Charcoal barbeques are a must for that smoky flavour, but gas barbeques offer ultimate convenience. It’s no wonder a trend is emerging for people to have both.
The biggest pro for the charcoal barbeque is that classic, smoky flavour it gives to meat.
“A charcoal barbeque is a real meat-lover’s barbeque and connoisseurs enjoy creating different flavours using meat smokers and smoking pellets,” says Matthew Lawton of Mitre 10, who believes American brand Weber is behind some of the best charcoal barbeques you can buy.
Charcoal barbeques are inexpensive – a high-end unit costs around $400 and a very basic unit, $59. A good mid-range unit will cost $200. If you spend a little more you will enjoy the additional features and size benefits. However, charcoal barbeques have some factors that some may consider downsides. For instance, a charcoal barbeque can take up to 30 minutes to reach cooking temperature. They can also be a little on the messy side – with ashes to get rid of and bags of coal to buy. For many that’s all part of the job and the satisfaction of ‘caveman cooking’.
When choosing a charcoal barbeque check that it is easy to light, clean and remove charcoal. Because you’re ‘playing with fire’ Roydon warns that charcoal barbeques need to be watched carefully as they can get away on you and burn food.
Features your charcoal grill should have:
- Sturdy steel construction with a durable porcelain- enamel finish.
- Heavy-gauge charcoal grate.
- Large, easy-to-remove ash pan.
- Adjustable-height chrome-plated aluminium cooking grate.
- A locking lid for safety when transporting.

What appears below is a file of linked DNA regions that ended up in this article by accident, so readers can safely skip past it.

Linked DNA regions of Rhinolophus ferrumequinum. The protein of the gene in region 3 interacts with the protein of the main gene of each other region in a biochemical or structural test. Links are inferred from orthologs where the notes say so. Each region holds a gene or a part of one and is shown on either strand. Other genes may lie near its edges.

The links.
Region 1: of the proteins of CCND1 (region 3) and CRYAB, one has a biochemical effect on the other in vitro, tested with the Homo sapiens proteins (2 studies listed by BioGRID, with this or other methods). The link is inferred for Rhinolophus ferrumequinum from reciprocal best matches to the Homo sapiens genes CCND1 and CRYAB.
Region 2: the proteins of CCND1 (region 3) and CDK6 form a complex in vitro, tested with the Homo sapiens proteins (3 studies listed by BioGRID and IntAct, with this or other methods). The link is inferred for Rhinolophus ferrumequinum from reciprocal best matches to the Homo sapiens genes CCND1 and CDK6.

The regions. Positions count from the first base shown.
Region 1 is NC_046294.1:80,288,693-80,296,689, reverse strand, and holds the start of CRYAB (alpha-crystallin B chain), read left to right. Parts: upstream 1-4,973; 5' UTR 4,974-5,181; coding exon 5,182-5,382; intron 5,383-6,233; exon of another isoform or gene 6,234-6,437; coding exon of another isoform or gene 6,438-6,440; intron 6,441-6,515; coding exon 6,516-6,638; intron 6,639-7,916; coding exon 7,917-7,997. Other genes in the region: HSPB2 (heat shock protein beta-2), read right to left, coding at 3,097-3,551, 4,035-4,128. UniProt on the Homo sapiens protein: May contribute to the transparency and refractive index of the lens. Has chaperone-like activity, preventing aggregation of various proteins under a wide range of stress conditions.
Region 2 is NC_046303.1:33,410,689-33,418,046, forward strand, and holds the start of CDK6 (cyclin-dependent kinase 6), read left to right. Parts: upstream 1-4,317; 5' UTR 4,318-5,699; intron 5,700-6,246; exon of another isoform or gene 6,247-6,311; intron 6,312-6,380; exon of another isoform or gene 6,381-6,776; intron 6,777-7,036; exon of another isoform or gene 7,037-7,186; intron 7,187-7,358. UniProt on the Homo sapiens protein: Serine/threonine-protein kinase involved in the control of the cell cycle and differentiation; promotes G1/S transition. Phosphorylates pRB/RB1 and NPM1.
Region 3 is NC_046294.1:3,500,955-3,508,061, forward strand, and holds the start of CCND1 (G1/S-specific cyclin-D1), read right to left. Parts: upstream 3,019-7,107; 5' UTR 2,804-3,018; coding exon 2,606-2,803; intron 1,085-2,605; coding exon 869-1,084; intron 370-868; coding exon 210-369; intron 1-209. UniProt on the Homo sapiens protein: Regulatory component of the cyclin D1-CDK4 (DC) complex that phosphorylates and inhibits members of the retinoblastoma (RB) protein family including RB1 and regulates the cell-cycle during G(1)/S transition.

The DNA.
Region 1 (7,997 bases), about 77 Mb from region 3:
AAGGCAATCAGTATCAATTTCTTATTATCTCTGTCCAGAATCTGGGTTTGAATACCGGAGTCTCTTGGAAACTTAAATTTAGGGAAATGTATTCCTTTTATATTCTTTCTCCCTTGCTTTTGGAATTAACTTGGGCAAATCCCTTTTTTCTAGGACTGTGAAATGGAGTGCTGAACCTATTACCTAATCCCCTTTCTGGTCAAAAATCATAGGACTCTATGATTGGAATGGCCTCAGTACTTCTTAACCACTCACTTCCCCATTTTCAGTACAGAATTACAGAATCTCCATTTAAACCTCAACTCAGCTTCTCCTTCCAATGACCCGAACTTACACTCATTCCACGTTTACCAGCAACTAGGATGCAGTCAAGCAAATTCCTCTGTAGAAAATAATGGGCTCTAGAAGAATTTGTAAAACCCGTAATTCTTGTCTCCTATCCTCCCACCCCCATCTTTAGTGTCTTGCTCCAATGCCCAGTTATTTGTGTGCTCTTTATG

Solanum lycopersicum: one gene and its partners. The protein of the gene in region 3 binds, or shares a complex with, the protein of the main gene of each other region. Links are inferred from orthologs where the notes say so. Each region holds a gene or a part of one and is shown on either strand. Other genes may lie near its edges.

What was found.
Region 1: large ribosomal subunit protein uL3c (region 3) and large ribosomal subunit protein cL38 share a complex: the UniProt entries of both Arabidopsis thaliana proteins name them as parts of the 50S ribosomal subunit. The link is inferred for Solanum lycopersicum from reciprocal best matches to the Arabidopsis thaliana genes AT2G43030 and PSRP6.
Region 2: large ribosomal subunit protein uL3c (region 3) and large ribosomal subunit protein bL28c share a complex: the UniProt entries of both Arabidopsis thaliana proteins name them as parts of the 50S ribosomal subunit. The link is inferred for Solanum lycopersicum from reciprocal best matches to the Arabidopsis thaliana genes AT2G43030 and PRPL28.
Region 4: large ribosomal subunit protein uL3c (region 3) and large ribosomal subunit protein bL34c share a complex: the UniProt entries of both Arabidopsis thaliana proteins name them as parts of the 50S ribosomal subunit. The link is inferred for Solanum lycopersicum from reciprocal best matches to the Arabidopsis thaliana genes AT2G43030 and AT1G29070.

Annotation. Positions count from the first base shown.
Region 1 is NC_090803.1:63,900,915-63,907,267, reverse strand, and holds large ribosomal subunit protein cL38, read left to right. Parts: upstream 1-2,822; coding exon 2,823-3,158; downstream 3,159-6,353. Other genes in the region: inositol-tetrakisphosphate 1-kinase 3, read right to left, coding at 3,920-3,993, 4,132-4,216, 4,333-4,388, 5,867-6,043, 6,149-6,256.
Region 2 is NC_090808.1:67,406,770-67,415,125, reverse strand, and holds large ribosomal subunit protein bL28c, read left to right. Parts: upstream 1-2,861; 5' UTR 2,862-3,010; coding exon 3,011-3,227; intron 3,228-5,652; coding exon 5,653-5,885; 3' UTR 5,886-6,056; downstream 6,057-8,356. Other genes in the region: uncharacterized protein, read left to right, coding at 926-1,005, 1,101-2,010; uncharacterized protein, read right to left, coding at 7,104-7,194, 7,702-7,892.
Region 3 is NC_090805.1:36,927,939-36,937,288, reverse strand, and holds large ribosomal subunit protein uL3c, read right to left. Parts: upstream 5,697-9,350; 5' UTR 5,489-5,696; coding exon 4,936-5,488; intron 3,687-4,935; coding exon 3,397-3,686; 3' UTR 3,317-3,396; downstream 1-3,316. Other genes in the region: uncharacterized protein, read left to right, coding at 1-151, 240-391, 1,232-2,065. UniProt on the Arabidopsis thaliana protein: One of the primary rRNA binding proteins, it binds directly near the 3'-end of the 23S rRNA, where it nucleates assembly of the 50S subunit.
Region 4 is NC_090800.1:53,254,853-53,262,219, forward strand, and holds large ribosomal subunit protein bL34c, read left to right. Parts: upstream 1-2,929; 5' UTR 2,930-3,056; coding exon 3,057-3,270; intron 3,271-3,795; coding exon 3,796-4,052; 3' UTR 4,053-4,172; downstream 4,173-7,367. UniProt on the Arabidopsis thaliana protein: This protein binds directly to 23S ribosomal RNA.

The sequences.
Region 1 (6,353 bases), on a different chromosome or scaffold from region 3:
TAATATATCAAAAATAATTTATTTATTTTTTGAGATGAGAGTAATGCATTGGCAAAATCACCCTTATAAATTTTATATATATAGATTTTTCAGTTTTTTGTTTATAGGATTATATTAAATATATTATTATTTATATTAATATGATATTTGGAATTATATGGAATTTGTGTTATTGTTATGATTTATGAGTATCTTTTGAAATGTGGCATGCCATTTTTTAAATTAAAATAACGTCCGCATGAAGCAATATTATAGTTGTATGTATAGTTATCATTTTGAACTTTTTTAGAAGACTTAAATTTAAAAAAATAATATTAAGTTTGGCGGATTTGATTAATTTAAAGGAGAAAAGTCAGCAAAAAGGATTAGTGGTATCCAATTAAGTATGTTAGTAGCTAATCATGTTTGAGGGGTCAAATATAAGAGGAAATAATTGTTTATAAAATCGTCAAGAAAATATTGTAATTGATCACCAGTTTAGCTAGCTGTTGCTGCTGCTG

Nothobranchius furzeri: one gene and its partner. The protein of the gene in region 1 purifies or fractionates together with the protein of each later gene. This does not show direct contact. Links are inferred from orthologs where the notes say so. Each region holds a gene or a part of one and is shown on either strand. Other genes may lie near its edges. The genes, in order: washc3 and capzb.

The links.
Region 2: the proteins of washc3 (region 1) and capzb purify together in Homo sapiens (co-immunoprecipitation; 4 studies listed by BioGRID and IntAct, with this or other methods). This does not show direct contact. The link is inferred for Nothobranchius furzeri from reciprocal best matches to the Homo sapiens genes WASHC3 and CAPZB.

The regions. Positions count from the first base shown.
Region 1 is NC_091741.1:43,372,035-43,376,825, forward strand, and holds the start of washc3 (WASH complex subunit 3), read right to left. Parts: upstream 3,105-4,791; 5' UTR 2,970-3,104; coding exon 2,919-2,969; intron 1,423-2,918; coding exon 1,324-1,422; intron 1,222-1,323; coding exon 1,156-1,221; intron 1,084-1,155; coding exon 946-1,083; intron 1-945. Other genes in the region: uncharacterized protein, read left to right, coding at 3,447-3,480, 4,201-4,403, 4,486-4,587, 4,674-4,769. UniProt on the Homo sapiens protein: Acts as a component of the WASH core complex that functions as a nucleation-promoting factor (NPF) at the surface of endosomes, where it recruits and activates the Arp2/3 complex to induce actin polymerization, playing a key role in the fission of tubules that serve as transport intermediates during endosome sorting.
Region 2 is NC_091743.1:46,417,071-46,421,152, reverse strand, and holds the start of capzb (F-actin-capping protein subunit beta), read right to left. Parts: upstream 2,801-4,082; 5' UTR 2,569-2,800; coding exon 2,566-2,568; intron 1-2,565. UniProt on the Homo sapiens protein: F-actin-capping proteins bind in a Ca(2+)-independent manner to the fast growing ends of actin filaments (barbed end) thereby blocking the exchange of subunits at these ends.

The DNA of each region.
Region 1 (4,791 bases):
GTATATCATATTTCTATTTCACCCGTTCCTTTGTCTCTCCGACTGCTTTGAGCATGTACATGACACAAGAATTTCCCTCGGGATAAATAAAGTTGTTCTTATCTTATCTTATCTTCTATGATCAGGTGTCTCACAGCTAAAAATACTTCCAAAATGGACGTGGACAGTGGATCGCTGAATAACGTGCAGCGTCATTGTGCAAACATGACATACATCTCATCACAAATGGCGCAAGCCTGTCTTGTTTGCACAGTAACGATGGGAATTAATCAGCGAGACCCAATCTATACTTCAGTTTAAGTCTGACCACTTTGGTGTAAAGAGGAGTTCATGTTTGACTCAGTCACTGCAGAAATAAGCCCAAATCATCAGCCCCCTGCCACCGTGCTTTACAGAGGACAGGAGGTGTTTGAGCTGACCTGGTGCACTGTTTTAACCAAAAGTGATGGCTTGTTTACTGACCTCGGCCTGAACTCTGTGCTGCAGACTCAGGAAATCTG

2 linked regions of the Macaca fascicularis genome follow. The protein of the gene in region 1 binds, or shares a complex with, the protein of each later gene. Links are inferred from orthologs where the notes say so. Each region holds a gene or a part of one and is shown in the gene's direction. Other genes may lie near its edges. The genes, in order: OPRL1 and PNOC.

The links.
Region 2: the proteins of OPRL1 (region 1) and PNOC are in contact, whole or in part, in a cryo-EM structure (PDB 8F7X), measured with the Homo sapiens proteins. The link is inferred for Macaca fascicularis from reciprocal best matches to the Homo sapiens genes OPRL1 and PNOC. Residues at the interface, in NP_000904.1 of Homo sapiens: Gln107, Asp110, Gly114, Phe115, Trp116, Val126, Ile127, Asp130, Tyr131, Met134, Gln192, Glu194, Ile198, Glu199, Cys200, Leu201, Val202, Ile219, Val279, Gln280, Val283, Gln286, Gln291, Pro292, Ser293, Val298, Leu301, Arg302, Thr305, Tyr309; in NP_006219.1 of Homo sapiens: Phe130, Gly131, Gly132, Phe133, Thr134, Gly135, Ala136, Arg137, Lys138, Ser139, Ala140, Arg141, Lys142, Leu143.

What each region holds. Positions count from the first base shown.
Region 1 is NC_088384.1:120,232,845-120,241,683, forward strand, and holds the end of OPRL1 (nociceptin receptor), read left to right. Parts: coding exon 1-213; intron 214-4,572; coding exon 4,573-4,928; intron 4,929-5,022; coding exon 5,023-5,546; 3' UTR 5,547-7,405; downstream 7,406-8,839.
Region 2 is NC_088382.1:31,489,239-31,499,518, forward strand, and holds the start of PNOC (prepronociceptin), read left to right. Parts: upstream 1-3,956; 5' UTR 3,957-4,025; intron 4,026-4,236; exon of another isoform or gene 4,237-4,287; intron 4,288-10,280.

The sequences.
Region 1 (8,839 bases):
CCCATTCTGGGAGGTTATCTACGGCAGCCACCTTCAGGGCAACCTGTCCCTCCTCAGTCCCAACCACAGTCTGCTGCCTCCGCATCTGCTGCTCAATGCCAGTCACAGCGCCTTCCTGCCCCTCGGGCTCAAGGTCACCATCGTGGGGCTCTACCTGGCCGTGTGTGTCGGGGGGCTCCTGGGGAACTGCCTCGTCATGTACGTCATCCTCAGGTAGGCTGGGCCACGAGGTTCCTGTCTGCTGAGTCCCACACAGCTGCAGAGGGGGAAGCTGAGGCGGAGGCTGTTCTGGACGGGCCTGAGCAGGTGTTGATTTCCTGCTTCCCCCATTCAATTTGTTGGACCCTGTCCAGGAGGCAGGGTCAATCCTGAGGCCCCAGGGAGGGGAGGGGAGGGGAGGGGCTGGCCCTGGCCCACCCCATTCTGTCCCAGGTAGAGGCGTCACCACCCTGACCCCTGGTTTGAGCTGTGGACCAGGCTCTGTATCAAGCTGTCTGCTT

Shelves and warming racks, smoking ability, workspace, storage space, larger cooking grids, rustproof ash- catchers and porcelain-enamelled cooking grates. High- end grates are usually made of cast iron, porcelain-coated aluminium or even stainless steel.
Cooking doesn’t get much quicker than a gas grill, simply turn it on and it’s ready. These are ideal for people who have big families to feed or frequently entertain and want things to be quick and easy. The fact that gas barbeques are easy to clean is an additional bonus. Basic models will have a flat plate and a grill, but those wanting quality and style should seek out a stainless steel beast with a hood.
“If you fancy yourself an outdoor chef, a top-of-the-line gas barbeque such as the Gasmate Galaxy Quantum Pro or Stratos 4-Burner Gas Grill can literally become an outdoor kitchen. Look for features such as side-burners, rear burners, roasting dish, rotisserie and warming racks,” says Roydon.
“Gas barbeques start at around $600-$700 and can cost as much as $15,000,” explains Matthew Lawton, who says the top model stocked at Mitre 10 is around $5,000, but $1,500 will get you a great gas barbecue.
Features your gas grill should have:
- Sturdy steel construction with a baked-on porcelain- enamel finish.
- Heavy-gauge nickel or chrome-plated aluminium cooking grate.
- Twoseparateburners,withtwoseparatecontrolknobs for greater heat control.
Look for a durable barbeque that has sturdy construction, metal work and corrosion-resistant paint and fittings. Mitre 10’s Matthew Lawton recommends checking the grade of stainless steel.
“Look for 304 grade stainless steel which is durable – especially if your barbeque will be near the beach, as sea air causes rust.”
Shelves and warming racks, flip-up workspace, enclosed storage space, large cooking areas with up to six burners, improved cooking grates (as above), side burners for cooking sauces, rotisseries and infrared cooking abilities, smoker boxes or drawers and stainless steel construction.
The barbeque is to summer as sand is to beaches. Whether you’re looking for portable model for camping or a stainless steel, state-of-the-art appliance, Mitre 10 offers a range of barbeques to meet your needs.